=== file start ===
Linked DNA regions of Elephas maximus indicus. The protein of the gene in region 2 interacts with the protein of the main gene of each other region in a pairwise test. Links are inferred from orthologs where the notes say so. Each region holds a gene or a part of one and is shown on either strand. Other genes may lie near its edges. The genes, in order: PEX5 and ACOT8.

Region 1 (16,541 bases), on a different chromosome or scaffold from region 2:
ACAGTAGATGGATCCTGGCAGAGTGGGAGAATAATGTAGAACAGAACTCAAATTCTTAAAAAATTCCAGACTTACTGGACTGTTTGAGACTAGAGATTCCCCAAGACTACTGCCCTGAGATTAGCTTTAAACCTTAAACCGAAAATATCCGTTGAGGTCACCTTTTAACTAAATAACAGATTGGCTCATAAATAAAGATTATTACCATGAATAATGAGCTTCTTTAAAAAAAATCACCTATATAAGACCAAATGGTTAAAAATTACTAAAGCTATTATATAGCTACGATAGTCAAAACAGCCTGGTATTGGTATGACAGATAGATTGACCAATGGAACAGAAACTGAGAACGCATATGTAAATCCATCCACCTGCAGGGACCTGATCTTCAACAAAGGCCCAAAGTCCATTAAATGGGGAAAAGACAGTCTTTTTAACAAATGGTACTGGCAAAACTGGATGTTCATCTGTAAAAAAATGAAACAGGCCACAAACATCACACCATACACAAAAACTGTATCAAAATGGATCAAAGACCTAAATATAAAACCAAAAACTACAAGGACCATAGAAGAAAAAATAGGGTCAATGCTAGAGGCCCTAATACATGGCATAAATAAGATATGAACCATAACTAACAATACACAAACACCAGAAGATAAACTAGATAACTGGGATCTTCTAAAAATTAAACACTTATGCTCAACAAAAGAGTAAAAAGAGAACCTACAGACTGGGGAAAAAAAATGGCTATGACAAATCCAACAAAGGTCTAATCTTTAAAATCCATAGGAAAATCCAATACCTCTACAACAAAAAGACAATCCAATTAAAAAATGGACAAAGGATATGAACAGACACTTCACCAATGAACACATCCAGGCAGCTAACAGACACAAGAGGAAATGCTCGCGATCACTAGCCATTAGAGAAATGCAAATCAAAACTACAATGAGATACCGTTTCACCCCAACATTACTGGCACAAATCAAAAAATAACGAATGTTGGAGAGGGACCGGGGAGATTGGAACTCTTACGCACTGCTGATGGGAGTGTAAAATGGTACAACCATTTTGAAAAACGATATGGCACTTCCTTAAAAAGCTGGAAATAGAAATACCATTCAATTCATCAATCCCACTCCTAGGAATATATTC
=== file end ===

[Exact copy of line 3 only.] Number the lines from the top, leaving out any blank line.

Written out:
ACAGTAGATGGATCCTGGCAGAGTGGGAGAATAATGTAGAACAGAACTCAAATTCTTAAAAAATTCCAGACTTACTGGACTGTTTGAGACTAGAGATTCCCCAAGACTACTGCCCTGAGATTAGCTTTAAACCTTAAACCGAAAATATCCGTTGAGGTCACCTTTTAACTAAATAACAGATTGGCTCATAAATAAAGATTATTACCATGAATAATGAGCTTCTTTAAAAAAAATCACCTATATAAGACCAAATGGTTAAAAATTACTAAAGCTATTATATAGCTACGATAGTCAAAACAGCCTGGTATTGGTATGACAGATAGATTGACCAATGGAACAGAAACTGAGAACGCATATGTAAATCCATCCACCTGCAGGGACCTGATCTTCAACAAAGGCCCAAAGTCCATTAAATGGGGAAAAGACAGTCTTTTTAACAAATGGTACTGGCAAAACTGGATGTTCATCTGTAAAAAAATGAAACAGGCCACAAACATCACACCATACACAAAAACTGTATCAAAATGGATCAAAGACCTAAATATAAAACCAAAAACTACAAGGACCATAGAAGAAAAAATAGGGTCAATGCTAGAGGCCCTAATACATGGCATAAATAAGATATGAACCATAACTAACAATACACAAACACCAGAAGATAAACTAGATAACTGGGATCTTCTAAAAATTAAACACTTATGCTCAACAAAAGAGTAAAAAGAGAACCTACAGACTGGGGAAAAAAAATGGCTATGACAAATCCAACAAAGGTCTAATCTTTAAAATCCATAGGAAAATCCAATACCTCTACAACAAAAAGACAATCCAATTAAAAAATGGACAAAGGATATGAACAGACACTTCACCAATGAACACATCCAGGCAGCTAACAGACACAAGAGGAAATGCTCGCGATCACTAGCCATTAGAGAAATGCAAATCAAAACTACAATGAGATACCGTTTCACCCCAACATTACTGGCACAAATCAAAAAATAACGAATGTTGGAGAGGGACCGGGGAGATTGGAACTCTTACGCACTGCTGATGGGAGTGTAAAATGGTACAACCATTTTGAAAAACGATATGGCACTTCCTTAAAAAGCTGGAAATAGAAATACCATTCAATTCATCAATCCCACTCCTAGGAATATATTC